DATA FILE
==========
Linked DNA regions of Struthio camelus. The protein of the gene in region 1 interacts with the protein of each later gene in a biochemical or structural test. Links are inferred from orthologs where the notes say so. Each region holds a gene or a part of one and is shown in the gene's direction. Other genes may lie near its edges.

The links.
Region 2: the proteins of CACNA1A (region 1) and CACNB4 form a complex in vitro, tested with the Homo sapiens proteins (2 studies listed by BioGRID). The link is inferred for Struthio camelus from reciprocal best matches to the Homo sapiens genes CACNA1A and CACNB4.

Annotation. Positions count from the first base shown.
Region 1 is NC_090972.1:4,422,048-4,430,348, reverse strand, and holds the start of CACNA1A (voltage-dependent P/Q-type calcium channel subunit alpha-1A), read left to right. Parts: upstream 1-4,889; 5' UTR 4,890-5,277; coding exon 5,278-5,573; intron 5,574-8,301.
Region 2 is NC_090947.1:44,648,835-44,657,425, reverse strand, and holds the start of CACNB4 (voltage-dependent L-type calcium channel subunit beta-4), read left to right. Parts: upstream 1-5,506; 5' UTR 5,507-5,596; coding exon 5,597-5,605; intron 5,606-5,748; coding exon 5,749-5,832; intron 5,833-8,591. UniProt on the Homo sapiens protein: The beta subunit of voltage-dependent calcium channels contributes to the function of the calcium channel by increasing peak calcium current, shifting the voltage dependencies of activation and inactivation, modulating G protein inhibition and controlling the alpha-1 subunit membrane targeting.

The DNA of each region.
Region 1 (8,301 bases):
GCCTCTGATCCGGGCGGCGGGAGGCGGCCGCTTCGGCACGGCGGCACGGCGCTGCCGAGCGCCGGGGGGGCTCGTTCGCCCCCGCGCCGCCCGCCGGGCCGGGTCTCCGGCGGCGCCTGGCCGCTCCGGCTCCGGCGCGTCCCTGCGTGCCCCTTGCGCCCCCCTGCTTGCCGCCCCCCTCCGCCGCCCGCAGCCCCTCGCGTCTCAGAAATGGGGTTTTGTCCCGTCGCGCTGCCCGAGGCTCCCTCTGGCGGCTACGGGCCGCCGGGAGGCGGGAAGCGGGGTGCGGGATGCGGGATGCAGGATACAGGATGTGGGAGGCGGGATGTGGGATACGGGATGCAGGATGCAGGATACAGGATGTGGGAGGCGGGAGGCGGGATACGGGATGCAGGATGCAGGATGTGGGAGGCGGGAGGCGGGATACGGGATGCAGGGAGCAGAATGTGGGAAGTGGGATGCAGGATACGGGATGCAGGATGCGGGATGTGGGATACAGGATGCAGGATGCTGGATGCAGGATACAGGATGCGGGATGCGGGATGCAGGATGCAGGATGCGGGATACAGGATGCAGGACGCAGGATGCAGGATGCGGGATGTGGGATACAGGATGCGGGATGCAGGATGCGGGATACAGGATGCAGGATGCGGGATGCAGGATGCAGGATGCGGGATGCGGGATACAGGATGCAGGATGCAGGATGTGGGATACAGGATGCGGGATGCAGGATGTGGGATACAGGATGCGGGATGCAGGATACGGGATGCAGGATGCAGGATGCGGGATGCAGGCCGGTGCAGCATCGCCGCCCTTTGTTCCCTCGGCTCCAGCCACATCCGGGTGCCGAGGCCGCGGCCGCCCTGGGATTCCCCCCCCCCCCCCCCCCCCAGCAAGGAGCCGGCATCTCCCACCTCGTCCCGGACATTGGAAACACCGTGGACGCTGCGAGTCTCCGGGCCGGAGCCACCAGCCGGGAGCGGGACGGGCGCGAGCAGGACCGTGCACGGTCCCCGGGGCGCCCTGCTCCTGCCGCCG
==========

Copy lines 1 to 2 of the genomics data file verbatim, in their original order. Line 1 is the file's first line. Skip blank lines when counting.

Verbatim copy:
Linked DNA regions of Struthio camelus. The protein of the gene in region 1 interacts with the protein of each later gene in a biochemical or structural test. Links are inferred from orthologs where the notes say so. Each region holds a gene or a part of one and is shown in the gene's direction. Other genes may lie near its edges.

The links.